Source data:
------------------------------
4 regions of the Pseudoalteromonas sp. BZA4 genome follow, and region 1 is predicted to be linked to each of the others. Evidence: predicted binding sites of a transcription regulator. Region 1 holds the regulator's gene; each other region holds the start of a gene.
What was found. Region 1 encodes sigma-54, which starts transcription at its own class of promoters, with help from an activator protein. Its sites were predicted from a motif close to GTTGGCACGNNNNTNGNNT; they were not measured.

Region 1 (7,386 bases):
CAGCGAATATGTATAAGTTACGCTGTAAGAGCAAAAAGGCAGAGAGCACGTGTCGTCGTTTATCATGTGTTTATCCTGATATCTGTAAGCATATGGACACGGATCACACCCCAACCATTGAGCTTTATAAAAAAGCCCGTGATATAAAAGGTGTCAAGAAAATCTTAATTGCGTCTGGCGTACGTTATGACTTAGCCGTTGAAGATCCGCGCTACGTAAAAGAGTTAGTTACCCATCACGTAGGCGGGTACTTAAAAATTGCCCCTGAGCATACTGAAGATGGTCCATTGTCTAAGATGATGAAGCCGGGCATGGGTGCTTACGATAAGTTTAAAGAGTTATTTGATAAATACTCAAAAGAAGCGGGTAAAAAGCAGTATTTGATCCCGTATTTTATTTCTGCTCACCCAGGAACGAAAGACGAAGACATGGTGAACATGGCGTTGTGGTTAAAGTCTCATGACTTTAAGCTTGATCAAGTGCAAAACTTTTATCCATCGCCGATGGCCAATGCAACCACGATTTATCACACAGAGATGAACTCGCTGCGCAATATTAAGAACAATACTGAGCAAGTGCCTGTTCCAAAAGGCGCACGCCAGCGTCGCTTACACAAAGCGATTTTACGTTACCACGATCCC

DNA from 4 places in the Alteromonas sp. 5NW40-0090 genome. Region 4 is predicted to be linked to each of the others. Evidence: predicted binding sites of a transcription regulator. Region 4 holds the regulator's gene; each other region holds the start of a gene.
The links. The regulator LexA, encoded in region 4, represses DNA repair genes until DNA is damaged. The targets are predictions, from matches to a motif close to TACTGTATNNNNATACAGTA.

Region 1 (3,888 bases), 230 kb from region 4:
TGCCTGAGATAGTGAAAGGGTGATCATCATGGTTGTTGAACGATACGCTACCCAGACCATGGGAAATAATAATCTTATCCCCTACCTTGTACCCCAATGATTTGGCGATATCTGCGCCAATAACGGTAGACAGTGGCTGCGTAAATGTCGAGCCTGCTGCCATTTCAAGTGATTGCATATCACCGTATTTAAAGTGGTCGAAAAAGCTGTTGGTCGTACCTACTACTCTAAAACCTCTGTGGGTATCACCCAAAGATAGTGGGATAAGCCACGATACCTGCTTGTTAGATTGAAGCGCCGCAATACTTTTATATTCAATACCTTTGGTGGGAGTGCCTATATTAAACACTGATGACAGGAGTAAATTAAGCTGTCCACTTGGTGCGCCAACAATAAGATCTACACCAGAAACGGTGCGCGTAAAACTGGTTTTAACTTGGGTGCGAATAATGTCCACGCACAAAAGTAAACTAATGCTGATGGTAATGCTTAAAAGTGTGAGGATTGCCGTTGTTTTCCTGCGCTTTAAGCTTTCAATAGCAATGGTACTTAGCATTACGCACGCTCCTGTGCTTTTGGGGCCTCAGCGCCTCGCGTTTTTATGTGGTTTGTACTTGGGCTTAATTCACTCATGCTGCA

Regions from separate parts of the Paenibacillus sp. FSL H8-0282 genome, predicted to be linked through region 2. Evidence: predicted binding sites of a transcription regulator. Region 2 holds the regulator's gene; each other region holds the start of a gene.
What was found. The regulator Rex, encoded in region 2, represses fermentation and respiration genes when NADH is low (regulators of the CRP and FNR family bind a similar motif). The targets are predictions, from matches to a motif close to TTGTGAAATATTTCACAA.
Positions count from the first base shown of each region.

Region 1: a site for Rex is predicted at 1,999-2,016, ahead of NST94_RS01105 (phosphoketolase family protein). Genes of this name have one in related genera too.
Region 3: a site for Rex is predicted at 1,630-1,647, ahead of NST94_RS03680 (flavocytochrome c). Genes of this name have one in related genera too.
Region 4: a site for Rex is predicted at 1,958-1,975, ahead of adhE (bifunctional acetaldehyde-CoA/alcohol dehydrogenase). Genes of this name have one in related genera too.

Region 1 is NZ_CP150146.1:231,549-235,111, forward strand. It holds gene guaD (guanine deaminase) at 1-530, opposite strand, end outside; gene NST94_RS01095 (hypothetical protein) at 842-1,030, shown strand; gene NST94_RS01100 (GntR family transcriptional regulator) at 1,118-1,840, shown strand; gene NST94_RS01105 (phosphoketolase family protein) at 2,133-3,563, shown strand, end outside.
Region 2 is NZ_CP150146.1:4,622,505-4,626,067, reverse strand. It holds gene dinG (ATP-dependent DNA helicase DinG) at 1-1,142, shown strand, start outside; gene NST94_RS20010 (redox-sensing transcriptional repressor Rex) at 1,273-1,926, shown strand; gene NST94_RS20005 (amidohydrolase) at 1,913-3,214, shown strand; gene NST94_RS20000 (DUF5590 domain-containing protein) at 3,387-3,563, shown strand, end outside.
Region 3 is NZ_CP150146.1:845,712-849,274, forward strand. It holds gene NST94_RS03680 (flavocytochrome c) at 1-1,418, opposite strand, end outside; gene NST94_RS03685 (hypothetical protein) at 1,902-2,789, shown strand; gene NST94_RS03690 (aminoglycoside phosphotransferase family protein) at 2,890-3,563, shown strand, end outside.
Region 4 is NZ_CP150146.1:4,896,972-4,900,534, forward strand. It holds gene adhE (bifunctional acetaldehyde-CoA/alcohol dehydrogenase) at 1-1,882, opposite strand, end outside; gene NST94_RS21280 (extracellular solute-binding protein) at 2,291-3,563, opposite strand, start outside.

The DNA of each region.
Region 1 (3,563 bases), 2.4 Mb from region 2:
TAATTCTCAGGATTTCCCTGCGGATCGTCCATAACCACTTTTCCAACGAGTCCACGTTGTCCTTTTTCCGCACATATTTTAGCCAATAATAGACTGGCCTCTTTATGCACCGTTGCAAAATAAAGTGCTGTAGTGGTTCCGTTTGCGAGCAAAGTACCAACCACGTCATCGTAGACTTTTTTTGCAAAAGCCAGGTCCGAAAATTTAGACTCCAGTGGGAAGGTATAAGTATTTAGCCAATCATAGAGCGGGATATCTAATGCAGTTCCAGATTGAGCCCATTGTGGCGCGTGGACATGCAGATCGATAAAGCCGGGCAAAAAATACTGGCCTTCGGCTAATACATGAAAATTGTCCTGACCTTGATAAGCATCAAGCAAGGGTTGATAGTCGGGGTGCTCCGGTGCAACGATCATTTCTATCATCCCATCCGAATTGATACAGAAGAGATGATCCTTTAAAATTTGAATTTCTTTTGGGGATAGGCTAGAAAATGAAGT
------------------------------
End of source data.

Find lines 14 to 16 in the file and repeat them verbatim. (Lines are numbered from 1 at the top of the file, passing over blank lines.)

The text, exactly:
Region 4: a site for Rex is predicted at 1,958-1,975, ahead of adhE (bifunctional acetaldehyde-CoA/alcohol dehydrogenase). Genes of this name have one in related genera too.

Region 1 is NZ_CP150146.1:231,549-235,111, forward strand. It holds gene guaD (guanine deaminase) at 1-530, opposite strand, end outside; gene NST94_RS01095 (hypothetical protein) at 842-1,030, shown strand; gene NST94_RS01100 (GntR family transcriptional regulator) at 1,118-1,840, shown strand; gene NST94_RS01105 (phosphoketolase family protein) at 2,133-3,563, shown strand, end outside.
Region 2 is NZ_CP150146.1:4,622,505-4,626,067, reverse strand. It holds gene dinG (ATP-dependent DNA helicase DinG) at 1-1,142, shown strand, start outside; gene NST94_RS20010 (redox-sensing transcriptional repressor Rex) at 1,273-1,926, shown strand; gene NST94_RS20005 (amidohydrolase) at 1,913-3,214, shown strand; gene NST94_RS20000 (DUF5590 domain-containing protein) at 3,387-3,563, shown strand, end outside.